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DEK: A letter from Provincetown

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“L’Affaire Sal’s Place: Money and Meanness in the New Ptown."

 

By Peter Manso

 

The first thing you notice when you walk into the resurrected Sal’s Place, in the heart of Provincetown’s West End, is the hustle and bustle of a hot restaurant: the place is packed, the noise level is high, and the servers scoot nonstop to and from the close-set tables. There’s a museum-quality Hawthorne and other class art on the walls, but the place still has a fish shack feel, with exposed rafters and the rhythmic slop of the bay against the pilings on which the waterfront building partially sits. And the food—the Brodetto or Zuppa di Pesce that one Facebook blogger raves about as “so wonderful that Marcella [Hazen] herself would flip,”—well, let me tell you, the Zuppa is so sweet, so transporting in its plummy, tomato-y tannic richness as to have made Sal’s the vacation spot’s dining destination of choice near overnight.

All this was pretty much the word around town last summer when the fifty-four year old Sal’s Place reopened under new management. But the food wasn’t the only things people were talking about. There were also whispers that the owner—a single, self-described blue-collar woman who’d originally arrived in Boston from Tipperary at age 17—was at war with her neighbors—four wealthy men, all gay, who had recently bought the abutting properties for summer party pads, and wanted the place dead and shuttered. In fact, depending on who you knew, you might have heard about bouts of property destruction, interminable delays for the restaurant’s opening, and armies of lawyers getting rich on both sides.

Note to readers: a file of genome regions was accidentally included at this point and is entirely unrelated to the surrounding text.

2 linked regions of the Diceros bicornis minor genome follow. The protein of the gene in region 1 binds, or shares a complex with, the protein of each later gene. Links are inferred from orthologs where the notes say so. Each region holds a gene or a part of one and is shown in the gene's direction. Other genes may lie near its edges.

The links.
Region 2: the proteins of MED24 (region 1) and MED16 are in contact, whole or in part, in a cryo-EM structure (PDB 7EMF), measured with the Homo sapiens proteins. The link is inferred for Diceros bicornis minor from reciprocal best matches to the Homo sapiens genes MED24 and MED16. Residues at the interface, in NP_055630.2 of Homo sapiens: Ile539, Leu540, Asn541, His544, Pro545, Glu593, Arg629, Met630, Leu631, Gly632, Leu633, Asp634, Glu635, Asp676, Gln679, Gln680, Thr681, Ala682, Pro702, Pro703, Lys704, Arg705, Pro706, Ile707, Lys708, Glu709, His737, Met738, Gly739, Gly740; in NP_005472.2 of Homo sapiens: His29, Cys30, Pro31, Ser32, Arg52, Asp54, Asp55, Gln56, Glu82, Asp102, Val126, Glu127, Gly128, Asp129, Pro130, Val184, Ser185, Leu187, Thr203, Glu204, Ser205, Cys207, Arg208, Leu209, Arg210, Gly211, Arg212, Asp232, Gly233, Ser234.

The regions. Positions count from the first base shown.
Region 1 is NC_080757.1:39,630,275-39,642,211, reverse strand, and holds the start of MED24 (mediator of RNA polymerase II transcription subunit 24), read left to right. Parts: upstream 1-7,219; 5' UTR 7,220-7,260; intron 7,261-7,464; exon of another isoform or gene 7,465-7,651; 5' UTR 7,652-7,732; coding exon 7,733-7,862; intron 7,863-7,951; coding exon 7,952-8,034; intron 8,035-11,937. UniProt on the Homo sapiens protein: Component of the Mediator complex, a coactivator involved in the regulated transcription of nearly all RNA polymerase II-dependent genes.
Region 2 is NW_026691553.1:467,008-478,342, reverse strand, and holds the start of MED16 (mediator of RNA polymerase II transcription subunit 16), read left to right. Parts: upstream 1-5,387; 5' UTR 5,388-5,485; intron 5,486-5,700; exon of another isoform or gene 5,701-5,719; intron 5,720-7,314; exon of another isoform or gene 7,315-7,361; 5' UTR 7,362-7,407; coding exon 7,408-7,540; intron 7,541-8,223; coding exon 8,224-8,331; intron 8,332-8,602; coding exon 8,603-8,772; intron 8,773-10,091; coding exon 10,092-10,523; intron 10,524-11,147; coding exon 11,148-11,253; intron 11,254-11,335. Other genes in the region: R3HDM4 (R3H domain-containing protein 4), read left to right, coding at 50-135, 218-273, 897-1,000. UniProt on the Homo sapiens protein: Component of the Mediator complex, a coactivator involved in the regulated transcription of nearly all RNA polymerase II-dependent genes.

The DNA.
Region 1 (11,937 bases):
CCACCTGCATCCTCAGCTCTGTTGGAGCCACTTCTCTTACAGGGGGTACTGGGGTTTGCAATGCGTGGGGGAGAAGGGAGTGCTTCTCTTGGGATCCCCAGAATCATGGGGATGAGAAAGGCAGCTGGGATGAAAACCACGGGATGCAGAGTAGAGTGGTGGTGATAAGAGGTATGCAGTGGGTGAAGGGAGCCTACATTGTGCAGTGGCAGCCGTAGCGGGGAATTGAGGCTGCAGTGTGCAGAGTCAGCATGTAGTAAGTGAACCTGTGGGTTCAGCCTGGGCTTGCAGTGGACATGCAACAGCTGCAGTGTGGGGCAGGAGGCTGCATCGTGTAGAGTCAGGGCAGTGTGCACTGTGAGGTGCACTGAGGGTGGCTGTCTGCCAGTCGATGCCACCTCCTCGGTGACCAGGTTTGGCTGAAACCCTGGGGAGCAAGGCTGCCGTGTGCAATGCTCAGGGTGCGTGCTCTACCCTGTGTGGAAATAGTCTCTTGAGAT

As the not-so-secret knock-down-drag-out tumbled into public view, eating there became an almost political act. Now, after simmering all winter, locals in P-Town are waiting for the hostilities to start afresh.

 

One resident called the quarrel the “worst case of bullying” he’d come across in his 50 years in town. But you could just as well call the fight over Sal’s place a sort of battle for Provincetown’s soul in miniature—a David and Goliath story about whether the artists, fishermen, and non-mainstream types of all persuasions were still welcome in the new Ptown. Or is this haven at the end of the Cape destined to become an exclusive enclave for the rich gay elite?

 

 

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Click Here for L'affaire Sal's Place

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